Beyond studying these crucial interactions, Bianchi also has additional expertise in organic geochemistry and biogeochemical dynamics of aquatic food chains. He has published 5 other books, has over 180 publications, two Fulbright Research Scholarships, and was made a Fellow of the American Association for the Advancement of Science (AAAS) in 2013. Bianchi looks forward to his future involvement with other faculty as he grows his connection to the UF Water Institute.

For more information about Deltas and Humans, visit Oxford University Press.

 

Anthrax sickens 13 in western Siberia, and a thawed-out reindeer corpse may be to blame

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Cross-posted from the Washington Post.
Article by Ben Guarino

First a heatwave hit Siberia. Then came the anthrax.

Temperatures have soared in western Russia’s Yamal tundra this summer. Across Siberia, some provinces warmed an additional 10 degrees Fahrenheit beyond normal. In the fields, large bubbles of vegetation appeared above the melting permafrost — strange pockets of methane or, more likely, water. Record firesblazed through dry Russian grassland.

In one of the more unusual symptoms of unseasonable warmth, long-dormant bacteria appear to be active. For the first time since 1941, anthrax struck western Siberia. Thirteen Yamal nomads were hospitalized, including four children, the Siberian Times reported. The bacteria took an even worse toll on wildlife, claiming some 1,500 reindeer since Sunday.

According to NBC News, the outbreak is thought to stem from a reindeer carcass that died in the plague 75 years ago. As the old flesh thawed, the bacteria once again became active. The disease tore through the reindeer herds, prompting the relocation of dozens of the indigenous Nenet community. Herders face a quarantine that may last until September.

The governor, Dmitry Kobylkin, declared a state of emergency. On Tuesday, Kobylkin said “all measures” had been taken to isolate the area, according to AP. “Now the most important thing is the safety and health of our fellow countrymen — the reindeer herders and specialists involved in the quarantine.”

Anthrax has broken out in Russia several times, including one outbreak stemming from a 1979 accident at amilitary facility. To the south of Yamal, anthrax may rarely appear when infection spreads from cattle; a man died from such exposure in 2012, the Siberian Times reported.

Zombie bacteria that awaken from old corpses might sound like the stuff of an “X-Files” episode. The premise is far from a complete fiction, however.

For one, anthrax bacteria are hardy microbe. As University of Missouri bacteriologist George Stewart told the Missourian in 2014, the organisms turn into spores in the cold. They play the long game, waiting in the soil for the temperatures to rise. Once it hits a certain threshold, they morph back into a more mobile, infectious state.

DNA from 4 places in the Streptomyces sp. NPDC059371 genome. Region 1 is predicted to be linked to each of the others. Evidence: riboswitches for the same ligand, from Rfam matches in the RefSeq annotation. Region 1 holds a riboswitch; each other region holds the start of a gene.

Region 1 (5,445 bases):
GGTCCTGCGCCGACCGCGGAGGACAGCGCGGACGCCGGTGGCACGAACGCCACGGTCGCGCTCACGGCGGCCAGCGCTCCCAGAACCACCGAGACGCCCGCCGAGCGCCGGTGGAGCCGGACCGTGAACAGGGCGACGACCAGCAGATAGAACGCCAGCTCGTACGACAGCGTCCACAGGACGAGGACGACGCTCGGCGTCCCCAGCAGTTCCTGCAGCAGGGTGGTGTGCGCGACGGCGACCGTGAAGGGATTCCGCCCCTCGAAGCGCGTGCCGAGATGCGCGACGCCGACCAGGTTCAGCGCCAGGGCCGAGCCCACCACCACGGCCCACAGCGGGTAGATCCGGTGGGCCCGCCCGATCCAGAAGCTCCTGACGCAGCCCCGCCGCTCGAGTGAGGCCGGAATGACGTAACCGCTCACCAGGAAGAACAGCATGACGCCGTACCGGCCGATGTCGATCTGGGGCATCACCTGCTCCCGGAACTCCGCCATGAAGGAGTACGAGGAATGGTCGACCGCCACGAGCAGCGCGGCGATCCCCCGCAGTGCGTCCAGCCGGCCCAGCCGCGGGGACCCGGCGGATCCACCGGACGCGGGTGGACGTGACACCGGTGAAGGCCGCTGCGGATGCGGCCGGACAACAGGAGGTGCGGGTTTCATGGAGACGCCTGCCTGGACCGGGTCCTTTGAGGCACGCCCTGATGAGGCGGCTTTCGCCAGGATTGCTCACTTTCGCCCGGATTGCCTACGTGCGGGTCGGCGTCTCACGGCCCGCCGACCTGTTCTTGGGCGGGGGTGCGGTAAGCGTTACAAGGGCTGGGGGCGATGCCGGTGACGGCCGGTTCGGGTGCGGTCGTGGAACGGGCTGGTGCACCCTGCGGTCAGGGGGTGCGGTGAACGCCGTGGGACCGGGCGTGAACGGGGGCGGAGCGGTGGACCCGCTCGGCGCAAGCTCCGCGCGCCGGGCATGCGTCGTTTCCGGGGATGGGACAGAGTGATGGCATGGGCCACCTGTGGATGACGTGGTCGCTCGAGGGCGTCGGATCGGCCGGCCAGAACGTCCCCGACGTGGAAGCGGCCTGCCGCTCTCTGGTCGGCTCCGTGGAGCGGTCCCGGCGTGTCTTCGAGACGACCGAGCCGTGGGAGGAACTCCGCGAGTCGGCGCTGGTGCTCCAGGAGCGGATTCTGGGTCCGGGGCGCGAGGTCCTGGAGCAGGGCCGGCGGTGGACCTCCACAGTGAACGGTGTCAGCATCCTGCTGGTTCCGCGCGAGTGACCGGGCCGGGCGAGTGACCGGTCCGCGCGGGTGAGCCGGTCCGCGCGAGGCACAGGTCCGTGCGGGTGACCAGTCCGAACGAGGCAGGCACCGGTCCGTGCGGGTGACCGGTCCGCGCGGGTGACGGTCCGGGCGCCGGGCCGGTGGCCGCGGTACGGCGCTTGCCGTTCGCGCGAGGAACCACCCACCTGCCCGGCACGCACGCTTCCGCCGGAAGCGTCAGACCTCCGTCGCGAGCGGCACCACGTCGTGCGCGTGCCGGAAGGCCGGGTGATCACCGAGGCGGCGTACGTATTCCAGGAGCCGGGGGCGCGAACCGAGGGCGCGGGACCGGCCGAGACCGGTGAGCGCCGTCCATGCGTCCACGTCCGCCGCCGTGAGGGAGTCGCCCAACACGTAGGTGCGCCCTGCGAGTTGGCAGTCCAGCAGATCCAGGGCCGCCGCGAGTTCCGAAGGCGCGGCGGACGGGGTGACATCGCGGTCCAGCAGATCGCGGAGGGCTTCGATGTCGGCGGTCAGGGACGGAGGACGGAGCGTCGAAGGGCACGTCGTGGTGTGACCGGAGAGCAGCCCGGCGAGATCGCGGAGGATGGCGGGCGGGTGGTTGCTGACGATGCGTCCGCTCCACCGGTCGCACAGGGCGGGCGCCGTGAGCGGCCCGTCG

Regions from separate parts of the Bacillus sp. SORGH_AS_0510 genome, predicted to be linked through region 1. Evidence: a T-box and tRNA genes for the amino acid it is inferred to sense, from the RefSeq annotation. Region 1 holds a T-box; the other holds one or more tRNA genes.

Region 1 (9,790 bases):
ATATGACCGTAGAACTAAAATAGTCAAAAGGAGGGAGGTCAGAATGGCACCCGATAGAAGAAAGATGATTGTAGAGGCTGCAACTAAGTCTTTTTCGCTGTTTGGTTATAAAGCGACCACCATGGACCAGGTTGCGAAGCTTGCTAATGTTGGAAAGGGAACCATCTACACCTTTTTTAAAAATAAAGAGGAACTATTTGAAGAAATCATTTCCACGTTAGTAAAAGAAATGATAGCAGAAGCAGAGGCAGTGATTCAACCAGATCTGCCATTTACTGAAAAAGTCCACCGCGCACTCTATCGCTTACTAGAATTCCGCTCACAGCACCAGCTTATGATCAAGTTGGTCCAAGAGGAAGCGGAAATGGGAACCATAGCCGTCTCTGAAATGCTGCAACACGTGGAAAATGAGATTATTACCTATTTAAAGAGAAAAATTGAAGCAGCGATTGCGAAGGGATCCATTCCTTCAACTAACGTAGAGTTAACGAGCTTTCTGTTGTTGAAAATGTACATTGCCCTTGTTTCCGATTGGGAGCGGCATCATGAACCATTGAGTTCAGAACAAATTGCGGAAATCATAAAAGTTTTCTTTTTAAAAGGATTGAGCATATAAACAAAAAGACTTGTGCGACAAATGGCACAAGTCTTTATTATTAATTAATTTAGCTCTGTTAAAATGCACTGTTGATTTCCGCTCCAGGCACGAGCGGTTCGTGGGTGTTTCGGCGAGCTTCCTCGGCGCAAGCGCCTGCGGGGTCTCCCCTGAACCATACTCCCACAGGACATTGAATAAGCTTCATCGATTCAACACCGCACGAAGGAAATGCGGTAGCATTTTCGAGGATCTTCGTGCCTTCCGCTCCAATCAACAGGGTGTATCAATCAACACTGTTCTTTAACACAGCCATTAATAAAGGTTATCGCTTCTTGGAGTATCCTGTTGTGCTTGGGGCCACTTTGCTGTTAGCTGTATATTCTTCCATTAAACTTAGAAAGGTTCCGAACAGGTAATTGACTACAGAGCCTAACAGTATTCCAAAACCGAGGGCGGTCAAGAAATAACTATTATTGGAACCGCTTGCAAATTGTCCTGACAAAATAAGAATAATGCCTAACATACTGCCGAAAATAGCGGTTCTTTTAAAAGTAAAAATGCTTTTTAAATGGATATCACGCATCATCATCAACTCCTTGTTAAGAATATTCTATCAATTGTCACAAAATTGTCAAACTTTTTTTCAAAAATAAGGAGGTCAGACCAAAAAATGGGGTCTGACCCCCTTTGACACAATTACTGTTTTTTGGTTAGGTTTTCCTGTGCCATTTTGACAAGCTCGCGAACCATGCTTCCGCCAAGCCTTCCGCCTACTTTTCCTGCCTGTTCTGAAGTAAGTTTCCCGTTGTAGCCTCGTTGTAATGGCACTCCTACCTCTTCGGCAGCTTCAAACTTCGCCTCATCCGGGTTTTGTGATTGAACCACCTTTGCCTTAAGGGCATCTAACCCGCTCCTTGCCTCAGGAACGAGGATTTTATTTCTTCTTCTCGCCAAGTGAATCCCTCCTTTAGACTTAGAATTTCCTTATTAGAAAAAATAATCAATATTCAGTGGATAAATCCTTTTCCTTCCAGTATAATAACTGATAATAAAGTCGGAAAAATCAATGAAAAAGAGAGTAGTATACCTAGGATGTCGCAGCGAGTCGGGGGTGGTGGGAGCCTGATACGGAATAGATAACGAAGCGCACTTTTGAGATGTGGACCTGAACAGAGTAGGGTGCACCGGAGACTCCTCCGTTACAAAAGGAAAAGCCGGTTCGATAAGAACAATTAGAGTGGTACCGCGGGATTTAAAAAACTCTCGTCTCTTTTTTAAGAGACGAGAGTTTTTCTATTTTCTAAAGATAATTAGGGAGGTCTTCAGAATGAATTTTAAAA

In Missouri, anthrax tends to be more worrisome for farmers than for consumers. “It’s more of a threat if you’re a cow,” Stewart told the Missourian. “Cows are killed by anthrax when they pick up the spores when they’re grazing in grass or drinking water out of ponds, and that sort of thing.”

In Russia’s north, however, the situation is different. If the link between an old deer corpse and a new outbreak is confirmed, it will solidify concerns about anthrax some scientists have harbored for years. In 2011, two researchers from the Russian Academy of Sciences writing in the journal Global Health Action assessed the conditions required for anthrax to appear in Yakutia, a region to the east of Yamal that contains 200 burial grounds of cattle that died from the disease.

Citing earlier work from 2007, they estimated anthrax spores remain viable in the permafrost for 105 years. Buried deeper, the bacteria may be able to hibernate for even longer. At the same time, where meteorological data were available they indicate temperatures in Yakutia are increasing.

“As a consequence of permafrost melting, the vectors of deadly infections of the 18th and 19th centuries may come back,” the scientists warned, “especially near the cemeteries where the victims of these infections were buried.” Cattle grave sites should be monitored, they concluded, and “public health authorities should maintain permanent alertness.”

Anthrax microbes are not the only permafrost bacteria that have environmental scientists’ hackles raised. As University of Florida geologist Thomas S. Bianchi wrote at the Conversation in October, as the Arctic warms up it provides more organic matter for cold-climate bacteria to eat. Although the organic matter is ancient, it appears modern bacteria can still digest it. And as they consume the permafrost, the microorganisms excrete carbon dioxide — adding to the greenhouse gases already present in the atmosphere.